In an editorial online at Star-Gazette.Com, Horseheads High School student Erin Dennis proclaims that "Hollywood has lost its sense of subtle horror."
As you can guess from the title, the essential theme of the piece is that Hollywood used to make wonderfully suggestive and subtle horror films, but all they do today is wallow in gory special effects.
I can't blame Dennis for coming to this conclusion, after sitting through the likes of SAW and THE HILLS HAVE EYES. And I don't want to come down too hard on a high school student championing the values of subtlety over crude shock. But being the nitpicker I am, I do have to point out a handful of problems.
Our first warning flag should be the reference to HILLS HAVE EYES, which is itself a remake of a nearly thirty-year-old movie that was considered to be a crude piece of exploitation horror in its day. This is our first clue that Hollywood has not really changed all that much recently, and the championed Golden Age of yesteryear is a bit of a myth that exists mostly in imagination, not necessarily in actual history.
Dennis goes on to cite Alfred Hitchcock's PSYCHO as an example of classic horror. It's a good choice, but we need to remember that at the time PSYCHO was seen by some as a step down for Hitchcock - a move away from clever thrillers toward crude horror. And in fact the film was quite shocking in its day - the famous shower scene is hardly an example of subtlety, relying on jagged quick cuts and shrieking music to assault the senses and convey a vision of savagery and violence that is meant to blow the viewer out of his seat. (Dennis repeats the myth that you never see the knife touch the victim's skin in the scene, which though widely believed is not quite true.)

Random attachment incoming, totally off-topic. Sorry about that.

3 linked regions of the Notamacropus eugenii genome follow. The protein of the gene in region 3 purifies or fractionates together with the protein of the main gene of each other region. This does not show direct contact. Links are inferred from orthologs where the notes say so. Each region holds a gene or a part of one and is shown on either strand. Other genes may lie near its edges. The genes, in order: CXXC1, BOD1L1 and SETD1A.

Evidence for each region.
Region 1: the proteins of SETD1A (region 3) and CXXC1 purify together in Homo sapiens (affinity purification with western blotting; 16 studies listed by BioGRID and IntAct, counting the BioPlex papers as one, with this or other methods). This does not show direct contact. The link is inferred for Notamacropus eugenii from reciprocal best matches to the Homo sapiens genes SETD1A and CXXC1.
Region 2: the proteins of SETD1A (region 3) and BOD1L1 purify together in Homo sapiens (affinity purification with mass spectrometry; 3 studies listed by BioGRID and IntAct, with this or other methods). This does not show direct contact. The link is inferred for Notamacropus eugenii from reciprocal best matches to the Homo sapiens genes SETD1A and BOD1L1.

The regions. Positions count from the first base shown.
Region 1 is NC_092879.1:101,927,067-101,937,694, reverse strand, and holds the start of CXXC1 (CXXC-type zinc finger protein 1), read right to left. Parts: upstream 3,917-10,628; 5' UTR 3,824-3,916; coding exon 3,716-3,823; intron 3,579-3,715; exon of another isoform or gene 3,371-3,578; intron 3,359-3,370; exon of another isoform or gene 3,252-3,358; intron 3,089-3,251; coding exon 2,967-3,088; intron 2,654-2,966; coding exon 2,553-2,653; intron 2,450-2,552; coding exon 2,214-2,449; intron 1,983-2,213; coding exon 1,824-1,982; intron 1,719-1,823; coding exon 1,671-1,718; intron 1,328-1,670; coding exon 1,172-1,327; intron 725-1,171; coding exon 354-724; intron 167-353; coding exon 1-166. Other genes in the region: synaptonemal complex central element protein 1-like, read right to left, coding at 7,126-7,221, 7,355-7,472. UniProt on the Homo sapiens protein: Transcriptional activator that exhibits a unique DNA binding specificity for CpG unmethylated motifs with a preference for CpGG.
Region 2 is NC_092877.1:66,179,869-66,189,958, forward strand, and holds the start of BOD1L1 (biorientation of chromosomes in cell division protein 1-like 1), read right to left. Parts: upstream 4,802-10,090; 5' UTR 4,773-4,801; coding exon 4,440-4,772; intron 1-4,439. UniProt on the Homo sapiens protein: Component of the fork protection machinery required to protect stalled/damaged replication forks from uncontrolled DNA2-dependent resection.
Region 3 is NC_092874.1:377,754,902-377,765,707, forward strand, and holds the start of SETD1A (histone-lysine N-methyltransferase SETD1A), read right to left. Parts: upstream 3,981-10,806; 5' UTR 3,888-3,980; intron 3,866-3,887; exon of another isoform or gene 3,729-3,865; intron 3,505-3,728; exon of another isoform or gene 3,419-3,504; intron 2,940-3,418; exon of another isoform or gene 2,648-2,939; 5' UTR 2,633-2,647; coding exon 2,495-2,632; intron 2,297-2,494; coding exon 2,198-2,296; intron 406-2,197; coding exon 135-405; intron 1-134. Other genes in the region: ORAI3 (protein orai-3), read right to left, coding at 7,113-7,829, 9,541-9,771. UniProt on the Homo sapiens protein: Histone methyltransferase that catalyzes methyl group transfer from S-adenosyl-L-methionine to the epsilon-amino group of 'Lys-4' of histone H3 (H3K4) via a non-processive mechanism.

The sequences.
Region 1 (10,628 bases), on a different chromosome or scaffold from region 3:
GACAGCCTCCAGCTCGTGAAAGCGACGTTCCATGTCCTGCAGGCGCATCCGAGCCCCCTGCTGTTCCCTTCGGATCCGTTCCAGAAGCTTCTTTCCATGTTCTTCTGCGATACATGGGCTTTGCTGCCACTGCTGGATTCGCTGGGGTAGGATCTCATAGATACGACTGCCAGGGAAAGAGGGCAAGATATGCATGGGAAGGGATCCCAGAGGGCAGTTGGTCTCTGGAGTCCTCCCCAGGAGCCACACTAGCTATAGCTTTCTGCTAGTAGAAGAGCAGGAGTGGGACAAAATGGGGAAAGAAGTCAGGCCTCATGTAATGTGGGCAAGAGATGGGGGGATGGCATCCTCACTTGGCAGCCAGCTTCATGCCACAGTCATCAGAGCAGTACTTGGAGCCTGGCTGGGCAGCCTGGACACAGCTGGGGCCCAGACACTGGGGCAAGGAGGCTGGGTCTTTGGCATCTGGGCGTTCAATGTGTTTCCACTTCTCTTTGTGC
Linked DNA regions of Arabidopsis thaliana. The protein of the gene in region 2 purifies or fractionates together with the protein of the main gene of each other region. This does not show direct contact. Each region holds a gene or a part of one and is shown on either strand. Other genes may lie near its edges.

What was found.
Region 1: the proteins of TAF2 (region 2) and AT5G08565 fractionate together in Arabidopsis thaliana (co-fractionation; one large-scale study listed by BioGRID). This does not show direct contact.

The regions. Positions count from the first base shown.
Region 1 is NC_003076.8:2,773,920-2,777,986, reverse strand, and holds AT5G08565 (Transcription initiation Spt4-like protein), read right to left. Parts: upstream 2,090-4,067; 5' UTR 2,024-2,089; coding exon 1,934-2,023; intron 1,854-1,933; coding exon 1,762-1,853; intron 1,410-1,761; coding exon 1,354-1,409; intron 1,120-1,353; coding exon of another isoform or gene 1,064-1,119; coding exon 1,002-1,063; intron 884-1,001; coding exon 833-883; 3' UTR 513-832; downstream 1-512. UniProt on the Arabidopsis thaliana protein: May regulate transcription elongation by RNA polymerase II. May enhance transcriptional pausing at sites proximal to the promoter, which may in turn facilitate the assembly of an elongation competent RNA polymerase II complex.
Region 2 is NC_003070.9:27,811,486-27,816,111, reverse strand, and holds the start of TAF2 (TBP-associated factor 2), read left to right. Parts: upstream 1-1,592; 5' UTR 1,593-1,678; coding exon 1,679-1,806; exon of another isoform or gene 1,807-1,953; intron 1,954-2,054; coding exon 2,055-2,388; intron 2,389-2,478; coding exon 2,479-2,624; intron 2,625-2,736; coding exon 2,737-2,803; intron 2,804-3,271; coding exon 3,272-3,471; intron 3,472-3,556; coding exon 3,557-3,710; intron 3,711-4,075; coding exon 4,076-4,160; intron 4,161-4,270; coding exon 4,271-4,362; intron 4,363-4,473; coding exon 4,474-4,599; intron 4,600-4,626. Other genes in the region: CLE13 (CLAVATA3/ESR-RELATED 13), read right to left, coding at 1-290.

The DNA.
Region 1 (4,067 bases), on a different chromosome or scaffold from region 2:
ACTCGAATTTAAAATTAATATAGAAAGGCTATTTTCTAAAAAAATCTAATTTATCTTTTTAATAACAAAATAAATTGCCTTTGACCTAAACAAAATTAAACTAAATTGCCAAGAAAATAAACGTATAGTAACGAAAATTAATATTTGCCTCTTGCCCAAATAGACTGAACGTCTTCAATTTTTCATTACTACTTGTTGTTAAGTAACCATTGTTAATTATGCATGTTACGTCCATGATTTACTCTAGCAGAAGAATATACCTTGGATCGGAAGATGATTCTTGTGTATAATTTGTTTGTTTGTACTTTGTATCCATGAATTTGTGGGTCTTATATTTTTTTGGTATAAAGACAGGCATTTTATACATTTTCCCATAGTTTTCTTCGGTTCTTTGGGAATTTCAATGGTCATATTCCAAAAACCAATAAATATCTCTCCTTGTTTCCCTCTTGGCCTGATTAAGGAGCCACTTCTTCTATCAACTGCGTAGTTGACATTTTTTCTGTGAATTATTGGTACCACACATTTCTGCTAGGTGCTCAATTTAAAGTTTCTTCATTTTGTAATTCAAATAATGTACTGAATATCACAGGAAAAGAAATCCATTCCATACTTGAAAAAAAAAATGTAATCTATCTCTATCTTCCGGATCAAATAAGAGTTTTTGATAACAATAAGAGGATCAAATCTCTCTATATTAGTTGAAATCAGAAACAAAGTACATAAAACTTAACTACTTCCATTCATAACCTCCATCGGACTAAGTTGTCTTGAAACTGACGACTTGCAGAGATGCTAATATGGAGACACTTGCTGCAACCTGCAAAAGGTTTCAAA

It is no doubt true that many alleged horror filmmakers do rely on gore, and there seems to be a contingency of fans who demand such on-screen violence. But the fact is that, at least in box office terms, the most successful horror films of the past few years have been subtle ones: spook stories like THE OTHERS, THE RING, and THE GRUDGE were certifiable blockbusters, earning over $100-million each, while the gory horror that Dennis derides has been relegated to minor cult status, championed by a handful of gorehounds who don't want their scares subtle.
Of course, THE OTHERS (pictured at top) was shot in Britain, and THE RING and THE GRUDGE are remakes of Japanese horror films. So perhaps it is fair to say that Hollywood has forgotten how to make subtle horror films. But Hollywood filmmakers haven't forgotten how to spot a trend and cash in on it.
Posted by Erin Dennis:
I have to acknowledge that you make some very intelligent points, and I like a little constructive criticism. You made me re-evaluate my own opinion...that's rare! good article 🙂
Posted by Hollywood Gothique:
Thanks for stopping by and commenting. I do think you're right to champion subtle horror; I was just picking nits about trends.